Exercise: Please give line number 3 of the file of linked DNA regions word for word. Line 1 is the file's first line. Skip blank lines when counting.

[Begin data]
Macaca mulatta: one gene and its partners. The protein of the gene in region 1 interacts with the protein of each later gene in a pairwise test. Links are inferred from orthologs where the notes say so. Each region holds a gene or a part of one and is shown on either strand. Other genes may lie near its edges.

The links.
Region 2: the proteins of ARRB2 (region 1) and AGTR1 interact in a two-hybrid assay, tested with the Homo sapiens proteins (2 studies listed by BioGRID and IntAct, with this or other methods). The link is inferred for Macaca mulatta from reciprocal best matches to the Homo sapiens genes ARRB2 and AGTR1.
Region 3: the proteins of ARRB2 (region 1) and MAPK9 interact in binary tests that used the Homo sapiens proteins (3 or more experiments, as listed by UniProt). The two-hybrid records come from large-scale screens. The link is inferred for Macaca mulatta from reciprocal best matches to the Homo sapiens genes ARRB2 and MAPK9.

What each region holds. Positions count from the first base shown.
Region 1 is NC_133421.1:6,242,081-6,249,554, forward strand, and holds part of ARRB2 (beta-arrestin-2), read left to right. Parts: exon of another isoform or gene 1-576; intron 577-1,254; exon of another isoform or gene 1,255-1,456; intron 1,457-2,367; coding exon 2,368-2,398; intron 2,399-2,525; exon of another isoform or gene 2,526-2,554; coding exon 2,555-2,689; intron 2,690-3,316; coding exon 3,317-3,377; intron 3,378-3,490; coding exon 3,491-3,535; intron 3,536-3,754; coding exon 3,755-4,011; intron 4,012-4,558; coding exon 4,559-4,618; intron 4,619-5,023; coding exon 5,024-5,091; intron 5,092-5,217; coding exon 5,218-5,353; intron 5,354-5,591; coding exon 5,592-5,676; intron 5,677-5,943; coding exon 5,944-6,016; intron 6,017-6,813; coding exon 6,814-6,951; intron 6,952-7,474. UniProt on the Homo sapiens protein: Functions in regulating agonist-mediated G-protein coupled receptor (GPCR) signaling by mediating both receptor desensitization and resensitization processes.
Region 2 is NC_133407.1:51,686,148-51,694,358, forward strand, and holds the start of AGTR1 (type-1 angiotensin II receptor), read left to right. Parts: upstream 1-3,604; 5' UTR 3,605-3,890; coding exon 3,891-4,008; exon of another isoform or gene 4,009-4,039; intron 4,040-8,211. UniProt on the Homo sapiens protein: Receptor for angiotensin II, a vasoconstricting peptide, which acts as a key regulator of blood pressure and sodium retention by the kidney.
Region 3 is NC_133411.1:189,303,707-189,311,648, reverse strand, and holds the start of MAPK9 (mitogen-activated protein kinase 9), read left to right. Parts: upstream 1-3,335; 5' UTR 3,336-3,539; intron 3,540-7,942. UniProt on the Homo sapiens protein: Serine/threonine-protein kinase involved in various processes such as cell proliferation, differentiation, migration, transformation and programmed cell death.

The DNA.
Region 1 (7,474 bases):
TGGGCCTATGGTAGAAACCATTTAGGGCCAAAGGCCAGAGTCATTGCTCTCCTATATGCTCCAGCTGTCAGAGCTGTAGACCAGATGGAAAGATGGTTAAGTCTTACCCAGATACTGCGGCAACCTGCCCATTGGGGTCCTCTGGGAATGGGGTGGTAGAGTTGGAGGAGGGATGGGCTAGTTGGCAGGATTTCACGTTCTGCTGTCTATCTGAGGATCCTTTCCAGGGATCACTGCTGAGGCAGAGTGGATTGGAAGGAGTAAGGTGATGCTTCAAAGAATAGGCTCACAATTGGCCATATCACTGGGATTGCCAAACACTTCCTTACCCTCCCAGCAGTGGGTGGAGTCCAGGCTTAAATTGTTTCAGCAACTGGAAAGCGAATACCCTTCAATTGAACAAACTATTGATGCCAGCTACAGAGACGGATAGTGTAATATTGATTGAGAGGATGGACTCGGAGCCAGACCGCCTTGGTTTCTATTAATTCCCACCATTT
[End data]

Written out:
Region 2: the proteins of ARRB2 (region 1) and AGTR1 interact in a two-hybrid assay, tested with the Homo sapiens proteins (2 studies listed by BioGRID and IntAct, with this or other methods). The link is inferred for Macaca mulatta from reciprocal best matches to the Homo sapiens genes ARRB2 and AGTR1.